The 11 September era in US politics ended in November 2008 with the election of Barack Obama as president. Among American liberals, certainly, criticism of many aspects of the war on terror has become notably less passionate since Obama took office, though it persists.
This is a sign of how deeply liberals' misgivings about the course of post-9/11 US politics were bound up with a personal hatred of George W Bush - something that pre-dated the terrorist attacks, going back to the disputed election of 2000. It must have been in spring 2002 that I first heard a distinguished academic comment off-handedly, without fear of contradiction, that the US under Bush was a fascist country - a foolish and self-refuting allegation (in a fascist regime, you'd be too scared to go around complaining that the leader is a fascist).
By 2008, getting rid of Bush had become more psychologically urgent to many such people than getting rid of his policies - and this includes the members of the Swedish Academy who gave Obama the Nobel Peace Prize strictly on the strength of his not being Bush. It is plain that, in the realm of foreign policy, the United States is still very much in a post-9/11 mode, and will probably remain so until a new crisis compels us to shift focus from the Middle East and Pakistan to another part of the world, probably China.
A good gauge of this is the way Americans debated the Nato intervention in Libya. Before the September 2001 attacks, this war would have been viewed in the same terms as Bosnia, Somalia and Kosovo - as a case of humanitarian intervention by supporters, or nation-building by opponents. Instead, Libya has been discussed largely in terms of "regime change", an Iraq war coinage that reflects current American scepticism about the very idea that change could mean improvement.
All this is well known to observers of the US around the world - and one of the keenest lessons of the past ten years, for Americans, has been the revelation of how deeply the world resents the necessity of observing America and having opinions about it. What is perhaps less visible, and I think worth emphasising, is the way the 9/11 era nurtured some of the most admirable traits of American society and culture.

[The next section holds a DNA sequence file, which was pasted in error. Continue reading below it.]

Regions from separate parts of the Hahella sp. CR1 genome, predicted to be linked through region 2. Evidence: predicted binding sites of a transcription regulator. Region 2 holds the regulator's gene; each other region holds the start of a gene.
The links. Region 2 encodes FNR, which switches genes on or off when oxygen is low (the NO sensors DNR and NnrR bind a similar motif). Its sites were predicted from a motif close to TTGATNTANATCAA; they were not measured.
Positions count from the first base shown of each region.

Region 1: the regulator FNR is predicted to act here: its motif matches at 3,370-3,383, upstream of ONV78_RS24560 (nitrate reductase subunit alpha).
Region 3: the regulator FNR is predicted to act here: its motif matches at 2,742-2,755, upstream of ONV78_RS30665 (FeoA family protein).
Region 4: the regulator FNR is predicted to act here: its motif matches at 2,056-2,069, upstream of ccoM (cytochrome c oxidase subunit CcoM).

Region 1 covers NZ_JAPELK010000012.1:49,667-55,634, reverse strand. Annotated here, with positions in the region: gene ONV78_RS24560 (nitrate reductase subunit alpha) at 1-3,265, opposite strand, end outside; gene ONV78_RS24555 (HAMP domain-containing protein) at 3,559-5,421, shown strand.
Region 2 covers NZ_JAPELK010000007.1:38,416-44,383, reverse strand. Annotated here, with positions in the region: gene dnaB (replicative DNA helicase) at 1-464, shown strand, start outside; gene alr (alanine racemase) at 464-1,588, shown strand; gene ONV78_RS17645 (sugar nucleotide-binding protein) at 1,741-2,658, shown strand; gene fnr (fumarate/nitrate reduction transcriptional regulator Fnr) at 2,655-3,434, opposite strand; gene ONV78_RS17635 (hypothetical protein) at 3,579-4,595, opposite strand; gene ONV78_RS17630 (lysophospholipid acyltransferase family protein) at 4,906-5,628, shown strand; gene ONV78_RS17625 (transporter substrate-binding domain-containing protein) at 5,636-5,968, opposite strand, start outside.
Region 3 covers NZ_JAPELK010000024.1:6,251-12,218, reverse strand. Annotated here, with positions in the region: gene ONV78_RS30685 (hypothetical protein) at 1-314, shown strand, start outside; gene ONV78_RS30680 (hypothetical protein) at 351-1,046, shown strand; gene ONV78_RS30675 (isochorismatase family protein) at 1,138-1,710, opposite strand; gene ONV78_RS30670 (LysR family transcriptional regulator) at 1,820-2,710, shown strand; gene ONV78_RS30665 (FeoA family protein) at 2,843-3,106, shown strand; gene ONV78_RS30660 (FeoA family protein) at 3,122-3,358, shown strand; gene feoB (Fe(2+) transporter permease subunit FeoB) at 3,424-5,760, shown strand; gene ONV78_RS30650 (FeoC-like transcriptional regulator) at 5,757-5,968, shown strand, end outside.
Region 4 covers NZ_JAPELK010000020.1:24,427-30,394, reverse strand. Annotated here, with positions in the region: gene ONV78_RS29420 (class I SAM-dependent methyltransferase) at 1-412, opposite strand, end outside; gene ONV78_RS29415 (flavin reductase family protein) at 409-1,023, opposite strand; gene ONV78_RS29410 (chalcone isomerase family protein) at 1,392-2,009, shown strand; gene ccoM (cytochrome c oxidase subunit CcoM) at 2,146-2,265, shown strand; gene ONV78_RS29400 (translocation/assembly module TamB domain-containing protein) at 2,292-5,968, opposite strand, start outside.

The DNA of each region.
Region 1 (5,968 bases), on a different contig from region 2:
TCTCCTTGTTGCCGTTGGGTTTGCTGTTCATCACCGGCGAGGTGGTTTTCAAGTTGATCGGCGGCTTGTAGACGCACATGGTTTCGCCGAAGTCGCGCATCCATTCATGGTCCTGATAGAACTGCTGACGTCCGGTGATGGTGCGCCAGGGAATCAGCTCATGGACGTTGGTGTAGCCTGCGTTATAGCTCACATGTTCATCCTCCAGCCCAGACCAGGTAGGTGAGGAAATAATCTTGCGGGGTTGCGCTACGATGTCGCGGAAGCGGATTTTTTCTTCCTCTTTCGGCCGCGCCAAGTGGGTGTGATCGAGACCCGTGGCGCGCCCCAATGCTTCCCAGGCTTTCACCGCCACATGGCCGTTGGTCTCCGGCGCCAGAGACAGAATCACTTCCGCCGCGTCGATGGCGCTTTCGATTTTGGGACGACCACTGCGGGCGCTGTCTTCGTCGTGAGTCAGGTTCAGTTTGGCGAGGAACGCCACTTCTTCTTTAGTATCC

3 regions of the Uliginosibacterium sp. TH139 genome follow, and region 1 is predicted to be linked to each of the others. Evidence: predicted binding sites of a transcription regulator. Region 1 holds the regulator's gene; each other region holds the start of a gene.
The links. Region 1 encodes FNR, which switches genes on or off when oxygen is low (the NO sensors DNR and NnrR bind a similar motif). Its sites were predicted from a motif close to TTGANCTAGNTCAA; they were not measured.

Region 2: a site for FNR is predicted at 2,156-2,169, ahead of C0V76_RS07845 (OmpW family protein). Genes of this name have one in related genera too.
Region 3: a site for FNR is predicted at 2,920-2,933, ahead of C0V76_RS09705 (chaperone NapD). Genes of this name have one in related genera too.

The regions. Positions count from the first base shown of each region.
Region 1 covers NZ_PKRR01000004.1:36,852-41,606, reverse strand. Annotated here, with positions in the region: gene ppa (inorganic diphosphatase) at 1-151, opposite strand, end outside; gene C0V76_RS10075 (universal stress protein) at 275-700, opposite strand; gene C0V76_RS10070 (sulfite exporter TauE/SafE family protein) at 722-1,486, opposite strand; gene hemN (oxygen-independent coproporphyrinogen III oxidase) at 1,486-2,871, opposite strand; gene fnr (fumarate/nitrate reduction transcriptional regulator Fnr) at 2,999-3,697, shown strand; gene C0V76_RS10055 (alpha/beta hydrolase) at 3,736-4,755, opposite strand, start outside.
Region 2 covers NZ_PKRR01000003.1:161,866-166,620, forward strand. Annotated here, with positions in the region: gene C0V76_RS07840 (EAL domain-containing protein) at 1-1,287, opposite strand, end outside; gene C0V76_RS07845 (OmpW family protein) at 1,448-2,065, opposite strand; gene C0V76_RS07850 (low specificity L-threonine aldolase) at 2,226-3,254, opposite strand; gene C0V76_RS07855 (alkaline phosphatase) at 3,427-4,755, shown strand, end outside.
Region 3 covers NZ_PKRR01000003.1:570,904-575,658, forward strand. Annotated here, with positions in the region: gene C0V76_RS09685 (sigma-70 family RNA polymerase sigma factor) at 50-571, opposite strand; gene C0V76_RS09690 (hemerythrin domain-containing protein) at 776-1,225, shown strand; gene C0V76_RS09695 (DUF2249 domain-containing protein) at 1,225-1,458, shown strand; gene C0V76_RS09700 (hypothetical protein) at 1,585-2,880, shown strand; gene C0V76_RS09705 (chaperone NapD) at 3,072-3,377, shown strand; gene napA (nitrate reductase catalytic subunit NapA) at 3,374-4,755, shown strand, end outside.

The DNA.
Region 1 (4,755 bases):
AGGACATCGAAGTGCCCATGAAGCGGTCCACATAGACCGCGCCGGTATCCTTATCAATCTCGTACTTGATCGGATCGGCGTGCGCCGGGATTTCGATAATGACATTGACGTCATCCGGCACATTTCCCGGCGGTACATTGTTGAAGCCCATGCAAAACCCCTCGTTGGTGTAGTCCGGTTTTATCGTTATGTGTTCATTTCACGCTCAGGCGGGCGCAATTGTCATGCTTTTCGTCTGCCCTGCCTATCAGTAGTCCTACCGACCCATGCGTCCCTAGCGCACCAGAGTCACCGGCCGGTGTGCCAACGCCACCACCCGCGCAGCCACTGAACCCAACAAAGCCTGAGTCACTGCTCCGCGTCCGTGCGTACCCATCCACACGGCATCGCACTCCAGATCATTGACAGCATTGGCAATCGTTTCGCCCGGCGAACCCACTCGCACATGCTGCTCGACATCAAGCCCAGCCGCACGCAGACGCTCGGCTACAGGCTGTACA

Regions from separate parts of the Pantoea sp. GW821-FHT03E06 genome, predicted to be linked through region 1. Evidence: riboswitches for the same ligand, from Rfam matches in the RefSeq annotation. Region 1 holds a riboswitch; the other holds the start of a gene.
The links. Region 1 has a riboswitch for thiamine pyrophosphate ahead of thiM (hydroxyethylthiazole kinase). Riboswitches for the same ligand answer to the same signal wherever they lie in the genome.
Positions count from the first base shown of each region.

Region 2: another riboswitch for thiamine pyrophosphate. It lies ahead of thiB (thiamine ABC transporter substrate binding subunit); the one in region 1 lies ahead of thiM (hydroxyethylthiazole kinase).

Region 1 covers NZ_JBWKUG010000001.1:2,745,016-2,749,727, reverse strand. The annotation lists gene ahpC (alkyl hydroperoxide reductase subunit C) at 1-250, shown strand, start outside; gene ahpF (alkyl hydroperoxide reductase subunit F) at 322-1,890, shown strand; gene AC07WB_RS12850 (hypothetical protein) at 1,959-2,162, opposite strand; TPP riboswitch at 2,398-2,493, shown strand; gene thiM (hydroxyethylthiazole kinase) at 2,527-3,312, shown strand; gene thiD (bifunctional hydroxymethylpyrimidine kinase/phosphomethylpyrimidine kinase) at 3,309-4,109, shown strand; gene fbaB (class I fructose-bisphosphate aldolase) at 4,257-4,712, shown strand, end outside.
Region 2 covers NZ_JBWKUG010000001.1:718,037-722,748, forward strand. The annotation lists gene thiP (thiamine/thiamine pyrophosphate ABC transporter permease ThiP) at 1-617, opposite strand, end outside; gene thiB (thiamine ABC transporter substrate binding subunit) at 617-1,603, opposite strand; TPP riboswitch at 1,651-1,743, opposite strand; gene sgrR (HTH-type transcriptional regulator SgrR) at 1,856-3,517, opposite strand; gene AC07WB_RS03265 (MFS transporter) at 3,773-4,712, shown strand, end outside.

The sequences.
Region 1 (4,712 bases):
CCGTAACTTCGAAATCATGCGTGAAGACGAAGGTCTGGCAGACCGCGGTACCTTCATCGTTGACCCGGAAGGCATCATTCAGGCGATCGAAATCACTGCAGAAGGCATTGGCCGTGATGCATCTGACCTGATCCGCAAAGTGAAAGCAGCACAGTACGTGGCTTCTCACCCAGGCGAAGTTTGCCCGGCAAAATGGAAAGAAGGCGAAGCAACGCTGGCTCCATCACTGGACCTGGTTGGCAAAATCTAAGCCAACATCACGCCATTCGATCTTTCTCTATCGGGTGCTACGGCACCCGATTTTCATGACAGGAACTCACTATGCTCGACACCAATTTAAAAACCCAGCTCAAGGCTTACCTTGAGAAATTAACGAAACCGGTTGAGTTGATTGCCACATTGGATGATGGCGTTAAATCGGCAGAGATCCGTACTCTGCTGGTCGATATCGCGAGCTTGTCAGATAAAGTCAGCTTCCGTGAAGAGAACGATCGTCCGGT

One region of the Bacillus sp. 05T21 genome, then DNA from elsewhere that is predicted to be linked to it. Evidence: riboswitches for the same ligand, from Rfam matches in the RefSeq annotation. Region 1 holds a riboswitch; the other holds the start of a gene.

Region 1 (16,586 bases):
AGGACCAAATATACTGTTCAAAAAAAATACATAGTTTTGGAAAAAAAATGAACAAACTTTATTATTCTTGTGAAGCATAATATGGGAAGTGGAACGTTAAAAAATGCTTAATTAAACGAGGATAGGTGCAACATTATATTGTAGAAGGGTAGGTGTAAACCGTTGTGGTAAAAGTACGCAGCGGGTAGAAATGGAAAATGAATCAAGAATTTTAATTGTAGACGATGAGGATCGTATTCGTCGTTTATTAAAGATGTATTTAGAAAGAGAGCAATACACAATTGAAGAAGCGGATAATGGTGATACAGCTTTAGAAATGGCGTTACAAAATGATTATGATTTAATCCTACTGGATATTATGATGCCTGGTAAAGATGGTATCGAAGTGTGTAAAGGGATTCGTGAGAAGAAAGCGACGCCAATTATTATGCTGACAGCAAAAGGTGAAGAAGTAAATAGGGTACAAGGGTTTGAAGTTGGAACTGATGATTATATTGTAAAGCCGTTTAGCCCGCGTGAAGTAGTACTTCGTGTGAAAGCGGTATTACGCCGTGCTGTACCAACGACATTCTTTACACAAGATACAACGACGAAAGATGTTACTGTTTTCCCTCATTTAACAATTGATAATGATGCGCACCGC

This may sound naive, given how much attention (rightfully) has been paid by the world's media to civil liberties violations and the growth of the security state. Yet, to measure the severity of these evils, it is necessary to recall accurately the emotional and political atmosphere in the US, especially in New York and Washington, after 11 September 2001. The Pearl Harbor comparison was obvious and immediately made, but 9/11 was a more wounding and frightening aggression - unlike Pearl Harbor, it did not come against a background of world war, and it targeted civilians, not a military installation. Otherwise, it would have been natural to fear that the Second World War-era oppression of Japanese Americans would be replicated after 9/11 by a targeting of Arab and Muslim Americans.
That no such thing happened is a testament to the resilience of American traditions of pluralism and ecumenicism. Instead, in the past ten years, the integration of Muslims into American society has continued apace: in 2005, more Muslim immigrants became US citizens than in any previous year. In 2006, Keith Ellison became the first Muslim member of the House. And in 2008 Americans elected a president whose full name closely resembled those of two of the US's most hated Arab enemies.
Ellison represents Minnesota, which is also the home state of Michele Bachmann, one of the Christian rightists who have been trying to inject anti-Muslim sentiment into American politics. Clearly it is not the case that xenophobia has no constituency in the US, yet it remains not just a minority view - a 2010 Newsweek poll found that 61 per cent of respondents had a favourable view of Islam - but an unrespectable one, a clear violation of the American consensus. Indeed, American opinion takes pride in the successful assimilation of Muslim immigrants, especially in contrast to the ghettoisation and strife found in many European cities.
Do ask, do tell
At the same time, the very way that Americans have construed their opposition to Islamic extremism has proved advantageous to certain liberal causes.
The past ten years have brought epochal gains in gay rights in the US, capped this year by the repeal of the military's "don't ask, don't tell" policy and the passage of New York State's marriage equality law. The sense that sexual autonomy is a valuable element of a free society, rather than an excess that needs to be apologised for, has undoubtedly been nurtured by our conflict with a sexually regressive and puritanical Islam.
This is even more starkly true in the case of feminism, which likewise has become almost a patriotic value in the US - even for conservatives who dread the word. It's no coincidence that politicians such as Bachmann and Sarah Palin combine Christian conservatism with a feminism-in-practice that reads as an expression of American populism. Beyond these headline-worthy but transient figures, the post-9/11 era has led women to achieve unprecedented power in American government - from Condoleezza Rice to Hillary Clinton.
It would be foolish and indecent to argue that the US has benefited in any way from suffering the September 2001 attacks. But I think it is fair to say that things could have been very much worse - and that few, if any, great powers in history, faced with a comparable trauma, have maintained the degree of democratic openness that Americans continue to enjoy.
Adam Kirsch is a senior editor at the New Republic